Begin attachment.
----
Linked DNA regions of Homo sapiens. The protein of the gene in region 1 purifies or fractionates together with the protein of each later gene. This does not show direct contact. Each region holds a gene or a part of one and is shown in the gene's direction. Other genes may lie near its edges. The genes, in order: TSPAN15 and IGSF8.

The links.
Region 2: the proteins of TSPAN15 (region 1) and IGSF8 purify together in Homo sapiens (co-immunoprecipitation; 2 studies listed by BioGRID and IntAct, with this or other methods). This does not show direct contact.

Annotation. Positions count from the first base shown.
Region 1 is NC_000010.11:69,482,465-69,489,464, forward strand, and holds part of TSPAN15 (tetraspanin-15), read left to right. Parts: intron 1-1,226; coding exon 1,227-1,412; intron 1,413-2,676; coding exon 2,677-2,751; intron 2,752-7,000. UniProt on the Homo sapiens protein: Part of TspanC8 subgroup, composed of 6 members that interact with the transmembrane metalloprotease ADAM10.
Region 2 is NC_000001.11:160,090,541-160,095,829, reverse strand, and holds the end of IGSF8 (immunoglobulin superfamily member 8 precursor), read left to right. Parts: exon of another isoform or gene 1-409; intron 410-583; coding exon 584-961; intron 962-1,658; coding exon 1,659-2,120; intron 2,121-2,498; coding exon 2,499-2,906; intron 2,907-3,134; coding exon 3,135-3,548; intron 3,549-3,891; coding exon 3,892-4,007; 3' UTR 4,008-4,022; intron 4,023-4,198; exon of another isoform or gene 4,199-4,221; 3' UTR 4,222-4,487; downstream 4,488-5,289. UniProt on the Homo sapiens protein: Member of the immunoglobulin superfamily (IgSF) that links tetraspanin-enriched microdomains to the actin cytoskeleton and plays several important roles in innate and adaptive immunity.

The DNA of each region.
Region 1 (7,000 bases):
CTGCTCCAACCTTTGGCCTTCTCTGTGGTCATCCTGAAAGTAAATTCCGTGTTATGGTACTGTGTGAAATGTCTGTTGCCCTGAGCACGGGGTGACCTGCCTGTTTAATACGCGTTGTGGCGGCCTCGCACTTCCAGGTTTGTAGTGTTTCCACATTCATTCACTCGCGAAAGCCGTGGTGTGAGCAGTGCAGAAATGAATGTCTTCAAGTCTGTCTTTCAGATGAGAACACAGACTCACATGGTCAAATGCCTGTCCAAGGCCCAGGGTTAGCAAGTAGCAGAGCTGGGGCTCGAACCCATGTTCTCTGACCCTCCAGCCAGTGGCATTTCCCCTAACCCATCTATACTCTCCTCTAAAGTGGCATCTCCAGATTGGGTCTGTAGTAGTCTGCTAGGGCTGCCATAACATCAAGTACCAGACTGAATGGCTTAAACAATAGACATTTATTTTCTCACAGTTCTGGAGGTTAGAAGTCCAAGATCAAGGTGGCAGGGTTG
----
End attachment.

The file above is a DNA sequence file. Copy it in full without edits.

Linked DNA regions of Homo sapiens. The protein of the gene in region 1 purifies or fractionates together with the protein of each later gene. This does not show direct contact. Each region holds a gene or a part of one and is shown in the gene's direction. Other genes may lie near its edges. The genes, in order: TSPAN15 and IGSF8.

The links.
Region 2: the proteins of TSPAN15 (region 1) and IGSF8 purify together in Homo sapiens (co-immunoprecipitation; 2 studies listed by BioGRID and IntAct, with this or other methods). This does not show direct contact.

Annotation. Positions count from the first base shown.
Region 1 is NC_000010.11:69,482,465-69,489,464, forward strand, and holds part of TSPAN15 (tetraspanin-15), read left to right. Parts: intron 1-1,226; coding exon 1,227-1,412; intron 1,413-2,676; coding exon 2,677-2,751; intron 2,752-7,000. UniProt on the Homo sapiens protein: Part of TspanC8 subgroup, composed of 6 members that interact with the transmembrane metalloprotease ADAM10.
Region 2 is NC_000001.11:160,090,541-160,095,829, reverse strand, and holds the end of IGSF8 (immunoglobulin superfamily member 8 precursor), read left to right. Parts: exon of another isoform or gene 1-409; intron 410-583; coding exon 584-961; intron 962-1,658; coding exon 1,659-2,120; intron 2,121-2,498; coding exon 2,499-2,906; intron 2,907-3,134; coding exon 3,135-3,548; intron 3,549-3,891; coding exon 3,892-4,007; 3' UTR 4,008-4,022; intron 4,023-4,198; exon of another isoform or gene 4,199-4,221; 3' UTR 4,222-4,487; downstream 4,488-5,289. UniProt on the Homo sapiens protein: Member of the immunoglobulin superfamily (IgSF) that links tetraspanin-enriched microdomains to the actin cytoskeleton and plays several important roles in innate and adaptive immunity.

The DNA of each region.
Region 1 (7,000 bases):
CTGCTCCAACCTTTGGCCTTCTCTGTGGTCATCCTGAAAGTAAATTCCGTGTTATGGTACTGTGTGAAATGTCTGTTGCCCTGAGCACGGGGTGACCTGCCTGTTTAATACGCGTTGTGGCGGCCTCGCACTTCCAGGTTTGTAGTGTTTCCACATTCATTCACTCGCGAAAGCCGTGGTGTGAGCAGTGCAGAAATGAATGTCTTCAAGTCTGTCTTTCAGATGAGAACACAGACTCACATGGTCAAATGCCTGTCCAAGGCCCAGGGTTAGCAAGTAGCAGAGCTGGGGCTCGAACCCATGTTCTCTGACCCTCCAGCCAGTGGCATTTCCCCTAACCCATCTATACTCTCCTCTAAAGTGGCATCTCCAGATTGGGTCTGTAGTAGTCTGCTAGGGCTGCCATAACATCAAGTACCAGACTGAATGGCTTAAACAATAGACATTTATTTTCTCACAGTTCTGGAGGTTAGAAGTCCAAGATCAAGGTGGCAGGGTTG